Xenleta 600 Mg Tablet Pleuromutilin Derivatives, Systemic

Xenleta 600 Mg Tablet Pleuromutilin Derivatives, Systemic
Xenleta 600 Mg Tablet Pleuromutilin Derivatives
Xenleta 600 mg Tablet is a systemic drug in the Pleuromutilin Derivatives category, used to treat various infections caused by bacteria in the body.
Active Ingredient: pleuromutilin derivatives.
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Side Effects

Nausea, vomiting, or diarrhea may occur. If any of these effects last or get worse, tell your doctor or pharmacist promptly.

Remember that this medication has been prescribed because your doctor has judged that the benefit to you is greater than the risk of side effects. Many people using this medication do not have serious side effects.

Get medical help right away if you have any very serious side effects, including: fast/irregular heartbeat, severe dizziness, fainting.

This medication may rarely cause a severe intestinal condition due to a bacteria called C. difficile. This condition may occur during treatment or weeks to months after treatment has stopped. Tell your doctor right away if you develop: diarrhea that doesn't stop, abdominal or stomach pain/cramping, blood/mucus in your stool.

If you have these symptoms, do not use anti-diarrhea or opioid products because they may make symptoms worse.

Use of this medication for prolonged or repeated periods may result in oral thrush or a new yeast infection. Contact your doctor if you notice white patches in your mouth, a change in vaginal discharge, or other new symptoms.

A very serious allergic reaction to this drug is rare. However, get medical help right away if you notice any symptoms of a serious allergic reaction, including: rash, itching/swelling (especially of the face/tongue/throat), severe dizziness, trouble breathing.

This is not a complete list of possible side effects. If you notice other effects not listed above, contact your doctor or pharmacist.

In the US – Call your doctor for medical advice about side effects. You may report side effects to FDA at 1-800-FDA-1088 or at www.fda.gov/medwatch.

In Canada – Call your doctor for medical advice about side effects. You may report side effects to Health Canada at 1-866-234-2345.

How long does it take for this medicine to take effect?

The onset of action for Xenleta can vary depending on several factors, including the severity of the infection and the individual's overall health. While lefamulin starts inhibiting bacterial growth almost immediately after administration, clinical improvement in symptoms typically begins within 2 to 3 days of starting the treatment.

How long do the effects of this medicine last?

Xenleta has a half-life of approximately 8 hours, requiring dosing every 12 hours for the tablet form. The duration of treatment with Xenleta for community-acquired bacterial pneumonia is usually 5 days, but the exact duration can depend on the patient's response to therapy and clinical judgment of the treating physician.

Is it safe to consume alcohol while taking this medicine?

While there is no direct contraindication for consuming alcohol while taking Xenleta, alcohol can impair immune function and might exacerbate the underlying condition being treated. Additionally, excessive alcohol consumption can lead to liver damage, potentially affecting the metabolism of Xenleta. Patients should be advised to consume alcohol in moderation or avoid it altogether while taking antibiotics.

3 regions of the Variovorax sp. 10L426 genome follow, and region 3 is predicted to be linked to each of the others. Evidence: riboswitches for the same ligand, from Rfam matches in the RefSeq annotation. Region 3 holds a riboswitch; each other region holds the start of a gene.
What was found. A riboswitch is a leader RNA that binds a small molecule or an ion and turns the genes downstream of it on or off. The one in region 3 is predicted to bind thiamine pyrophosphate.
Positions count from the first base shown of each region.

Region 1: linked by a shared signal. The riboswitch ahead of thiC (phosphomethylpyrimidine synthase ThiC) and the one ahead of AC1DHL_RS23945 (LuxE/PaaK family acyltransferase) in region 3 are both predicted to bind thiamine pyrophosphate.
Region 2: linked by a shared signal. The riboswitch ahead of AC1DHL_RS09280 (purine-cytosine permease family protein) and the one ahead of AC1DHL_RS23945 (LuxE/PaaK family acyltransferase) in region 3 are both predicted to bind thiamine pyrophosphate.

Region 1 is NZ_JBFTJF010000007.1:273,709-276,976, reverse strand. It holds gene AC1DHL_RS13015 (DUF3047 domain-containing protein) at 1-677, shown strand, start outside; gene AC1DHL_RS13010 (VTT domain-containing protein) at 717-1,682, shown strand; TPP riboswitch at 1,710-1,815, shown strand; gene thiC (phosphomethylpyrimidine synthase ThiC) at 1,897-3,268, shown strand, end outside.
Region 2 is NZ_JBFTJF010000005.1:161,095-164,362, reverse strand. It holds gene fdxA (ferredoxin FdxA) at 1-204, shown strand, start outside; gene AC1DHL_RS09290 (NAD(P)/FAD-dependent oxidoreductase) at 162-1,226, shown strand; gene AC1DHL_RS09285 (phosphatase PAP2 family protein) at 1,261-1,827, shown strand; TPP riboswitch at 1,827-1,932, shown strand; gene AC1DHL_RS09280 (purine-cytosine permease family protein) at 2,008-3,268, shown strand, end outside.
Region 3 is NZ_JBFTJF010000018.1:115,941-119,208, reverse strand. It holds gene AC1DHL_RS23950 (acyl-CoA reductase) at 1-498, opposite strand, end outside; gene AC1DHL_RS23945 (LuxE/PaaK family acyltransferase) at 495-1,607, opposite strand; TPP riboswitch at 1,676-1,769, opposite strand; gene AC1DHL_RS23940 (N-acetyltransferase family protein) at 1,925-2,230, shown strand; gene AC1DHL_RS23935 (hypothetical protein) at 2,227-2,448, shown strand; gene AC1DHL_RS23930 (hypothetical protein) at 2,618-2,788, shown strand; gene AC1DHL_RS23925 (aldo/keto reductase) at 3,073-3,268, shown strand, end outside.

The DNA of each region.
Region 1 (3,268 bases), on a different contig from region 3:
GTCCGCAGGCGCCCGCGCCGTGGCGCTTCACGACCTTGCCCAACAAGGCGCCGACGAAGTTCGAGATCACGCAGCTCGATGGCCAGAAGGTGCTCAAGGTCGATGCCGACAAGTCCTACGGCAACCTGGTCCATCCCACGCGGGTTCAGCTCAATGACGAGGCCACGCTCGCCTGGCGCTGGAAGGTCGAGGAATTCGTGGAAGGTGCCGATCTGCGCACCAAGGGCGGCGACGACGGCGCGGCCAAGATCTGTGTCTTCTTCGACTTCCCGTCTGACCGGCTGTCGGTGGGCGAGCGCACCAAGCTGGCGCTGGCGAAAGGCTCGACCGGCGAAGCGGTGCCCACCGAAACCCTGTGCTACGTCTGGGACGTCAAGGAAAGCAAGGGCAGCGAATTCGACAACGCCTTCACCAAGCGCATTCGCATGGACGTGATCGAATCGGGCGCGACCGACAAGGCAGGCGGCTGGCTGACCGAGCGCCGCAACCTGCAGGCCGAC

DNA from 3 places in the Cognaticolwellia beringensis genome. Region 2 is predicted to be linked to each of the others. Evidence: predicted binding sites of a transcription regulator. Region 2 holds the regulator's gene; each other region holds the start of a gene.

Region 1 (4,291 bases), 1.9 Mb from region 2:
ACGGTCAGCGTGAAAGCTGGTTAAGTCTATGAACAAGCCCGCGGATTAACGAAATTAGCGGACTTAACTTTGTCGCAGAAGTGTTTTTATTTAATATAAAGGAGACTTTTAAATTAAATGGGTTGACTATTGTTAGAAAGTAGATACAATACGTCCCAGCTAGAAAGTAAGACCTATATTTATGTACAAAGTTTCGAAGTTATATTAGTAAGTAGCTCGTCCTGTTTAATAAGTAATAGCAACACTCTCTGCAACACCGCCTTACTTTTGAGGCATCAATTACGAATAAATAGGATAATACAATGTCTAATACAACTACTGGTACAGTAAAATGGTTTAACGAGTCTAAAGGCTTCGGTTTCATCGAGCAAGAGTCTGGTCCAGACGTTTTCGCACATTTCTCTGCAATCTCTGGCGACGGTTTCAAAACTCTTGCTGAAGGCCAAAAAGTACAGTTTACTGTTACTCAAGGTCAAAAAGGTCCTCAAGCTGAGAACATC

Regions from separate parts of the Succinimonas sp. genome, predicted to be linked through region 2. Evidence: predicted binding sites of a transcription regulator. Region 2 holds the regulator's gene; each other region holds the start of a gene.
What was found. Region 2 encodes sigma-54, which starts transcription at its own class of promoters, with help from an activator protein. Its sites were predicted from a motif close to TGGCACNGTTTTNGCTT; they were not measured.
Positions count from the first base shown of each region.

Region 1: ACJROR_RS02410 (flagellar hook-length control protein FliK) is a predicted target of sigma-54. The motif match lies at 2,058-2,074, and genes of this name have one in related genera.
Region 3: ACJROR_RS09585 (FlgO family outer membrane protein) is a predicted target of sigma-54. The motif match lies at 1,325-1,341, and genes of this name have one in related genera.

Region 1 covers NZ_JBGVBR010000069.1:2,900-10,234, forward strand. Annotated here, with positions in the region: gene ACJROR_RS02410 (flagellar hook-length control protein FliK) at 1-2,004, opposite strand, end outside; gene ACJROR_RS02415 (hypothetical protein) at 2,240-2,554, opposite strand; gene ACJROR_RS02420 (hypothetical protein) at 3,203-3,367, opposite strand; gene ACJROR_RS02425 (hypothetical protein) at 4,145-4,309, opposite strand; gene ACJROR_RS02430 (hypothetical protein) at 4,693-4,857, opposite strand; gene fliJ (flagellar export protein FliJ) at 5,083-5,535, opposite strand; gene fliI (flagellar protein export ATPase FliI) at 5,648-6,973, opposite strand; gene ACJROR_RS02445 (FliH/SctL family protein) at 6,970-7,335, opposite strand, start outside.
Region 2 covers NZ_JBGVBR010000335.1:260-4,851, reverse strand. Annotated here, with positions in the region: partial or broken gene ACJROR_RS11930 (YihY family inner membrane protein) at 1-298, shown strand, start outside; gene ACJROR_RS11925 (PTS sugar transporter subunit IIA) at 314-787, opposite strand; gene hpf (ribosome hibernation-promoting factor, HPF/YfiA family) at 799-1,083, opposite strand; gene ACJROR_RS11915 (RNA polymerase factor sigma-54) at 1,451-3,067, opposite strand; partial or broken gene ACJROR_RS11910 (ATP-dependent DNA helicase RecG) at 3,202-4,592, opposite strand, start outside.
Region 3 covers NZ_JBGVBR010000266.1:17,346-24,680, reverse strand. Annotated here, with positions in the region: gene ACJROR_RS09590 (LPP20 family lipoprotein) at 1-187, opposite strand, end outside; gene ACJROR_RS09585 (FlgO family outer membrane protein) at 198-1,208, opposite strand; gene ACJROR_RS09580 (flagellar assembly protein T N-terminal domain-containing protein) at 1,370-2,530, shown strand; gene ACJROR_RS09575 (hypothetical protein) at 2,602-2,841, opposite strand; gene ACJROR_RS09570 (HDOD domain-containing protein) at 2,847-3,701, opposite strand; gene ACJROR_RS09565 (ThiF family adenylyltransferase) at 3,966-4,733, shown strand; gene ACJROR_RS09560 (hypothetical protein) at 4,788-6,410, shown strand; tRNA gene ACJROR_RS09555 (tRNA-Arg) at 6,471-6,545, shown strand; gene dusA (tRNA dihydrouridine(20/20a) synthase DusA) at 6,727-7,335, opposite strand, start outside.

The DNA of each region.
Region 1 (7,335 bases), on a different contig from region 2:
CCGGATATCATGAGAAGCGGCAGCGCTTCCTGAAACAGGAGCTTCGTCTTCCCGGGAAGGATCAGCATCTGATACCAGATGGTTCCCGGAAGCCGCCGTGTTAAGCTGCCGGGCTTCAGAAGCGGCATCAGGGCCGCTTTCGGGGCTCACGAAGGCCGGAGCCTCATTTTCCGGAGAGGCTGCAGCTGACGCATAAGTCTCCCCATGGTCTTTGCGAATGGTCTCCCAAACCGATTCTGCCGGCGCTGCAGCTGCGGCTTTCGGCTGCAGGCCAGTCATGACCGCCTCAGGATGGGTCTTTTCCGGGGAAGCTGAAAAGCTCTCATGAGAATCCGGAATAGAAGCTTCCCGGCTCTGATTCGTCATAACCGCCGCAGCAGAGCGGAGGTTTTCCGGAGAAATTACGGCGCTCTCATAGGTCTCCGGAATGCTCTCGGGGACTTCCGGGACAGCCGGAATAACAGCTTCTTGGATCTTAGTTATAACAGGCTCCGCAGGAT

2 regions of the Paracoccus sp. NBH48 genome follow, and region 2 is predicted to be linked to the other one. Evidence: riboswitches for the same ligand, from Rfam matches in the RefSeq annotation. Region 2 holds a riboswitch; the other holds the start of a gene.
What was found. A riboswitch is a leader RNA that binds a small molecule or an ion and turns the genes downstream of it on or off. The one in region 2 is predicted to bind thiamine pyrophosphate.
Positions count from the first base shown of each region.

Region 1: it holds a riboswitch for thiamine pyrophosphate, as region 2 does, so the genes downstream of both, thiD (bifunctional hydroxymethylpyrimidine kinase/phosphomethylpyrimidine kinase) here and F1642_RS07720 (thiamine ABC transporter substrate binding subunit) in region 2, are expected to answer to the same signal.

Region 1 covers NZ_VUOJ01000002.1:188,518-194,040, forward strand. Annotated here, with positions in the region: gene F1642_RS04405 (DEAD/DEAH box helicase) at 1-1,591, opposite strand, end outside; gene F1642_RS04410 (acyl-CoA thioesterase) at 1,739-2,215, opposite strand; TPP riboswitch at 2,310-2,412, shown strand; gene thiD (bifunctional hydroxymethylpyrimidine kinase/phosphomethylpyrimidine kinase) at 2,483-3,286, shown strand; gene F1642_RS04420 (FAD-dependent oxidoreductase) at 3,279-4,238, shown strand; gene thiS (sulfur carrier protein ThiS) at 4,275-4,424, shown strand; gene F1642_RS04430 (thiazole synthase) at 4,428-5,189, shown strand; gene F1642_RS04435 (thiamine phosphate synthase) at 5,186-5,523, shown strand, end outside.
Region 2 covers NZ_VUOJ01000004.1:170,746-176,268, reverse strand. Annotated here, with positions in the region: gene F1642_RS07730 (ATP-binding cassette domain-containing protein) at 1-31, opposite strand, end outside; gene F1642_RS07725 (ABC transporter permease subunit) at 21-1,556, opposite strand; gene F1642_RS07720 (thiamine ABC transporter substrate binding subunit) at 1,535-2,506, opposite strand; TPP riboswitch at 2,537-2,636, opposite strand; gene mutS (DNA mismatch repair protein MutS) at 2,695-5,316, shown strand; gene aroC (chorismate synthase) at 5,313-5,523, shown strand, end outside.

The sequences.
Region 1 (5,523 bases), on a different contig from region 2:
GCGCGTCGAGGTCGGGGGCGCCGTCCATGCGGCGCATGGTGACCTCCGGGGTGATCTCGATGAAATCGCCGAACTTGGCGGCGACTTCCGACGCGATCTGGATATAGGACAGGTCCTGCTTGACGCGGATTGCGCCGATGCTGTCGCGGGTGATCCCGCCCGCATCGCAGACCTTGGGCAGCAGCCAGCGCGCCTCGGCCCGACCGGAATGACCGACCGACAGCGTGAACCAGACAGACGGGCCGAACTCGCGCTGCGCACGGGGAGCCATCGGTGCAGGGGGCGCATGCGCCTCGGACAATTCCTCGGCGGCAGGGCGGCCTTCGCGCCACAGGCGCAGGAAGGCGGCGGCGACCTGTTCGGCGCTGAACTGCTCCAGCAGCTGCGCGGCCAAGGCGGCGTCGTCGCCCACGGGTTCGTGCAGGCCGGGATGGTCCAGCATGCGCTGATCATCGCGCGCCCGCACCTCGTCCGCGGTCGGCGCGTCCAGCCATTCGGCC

Is this a habit forming medicine?

Xenleta does not have a habit-forming potential. It is used for its antibacterial properties and does not produce euphoria or any psychoactive effects that could lead to dependence or abuse.

Can this medicine be taken during pregnancy?

Xenleta is classified as FDA Pregnancy Category B, indicating that animal studies have not demonstrated a risk to the fetus, but there are no adequate and well-controlled studies in pregnant women. Xenleta should only be used during pregnancy if the potential benefit justifies the potential risk to the fetus, and it should be prescribed with caution after careful consideration of the risks and benefits.

Can this medicine be taken while breast-feeding?

There is limited information on the excretion of lefamulin in human milk, the effects on the breastfed child, or the effects on milk production. Due to the potential for serious adverse reactions in breastfeeding infants from Xenleta, a decision should be made whether to discontinue breastfeeding or to discontinue the drug, taking into account the importance of the drug to the mother.

Uses

This medication is used to treat a wide variety of bacterial infections. It works by stopping the growth of bacteria.This antibiotic treats only bacterial infections. It will not work for viral infections (such as common cold, flu). Using any antibiotic when it is not needed can cause it to not work for future infections.

How to use Xenleta 600 Mg Tablet Pleuromutilin Derivatives, Systemic

Take this medication by mouth on an empty stomach (at least 1 hour before or 2 hours after a meal) with a glass of water (6 to 8 ounces/180 to 240 milliliters) as directed by your doctor, usually twice daily (12 hours apart). The manufacturer directs not to split or crush the tablet before taking it. However, many similar drugs (immediate-release tablets) can be split or crushed. Follow your doctor's directions on how to take this medication. The dosage is based on your medical condition and response to treatment.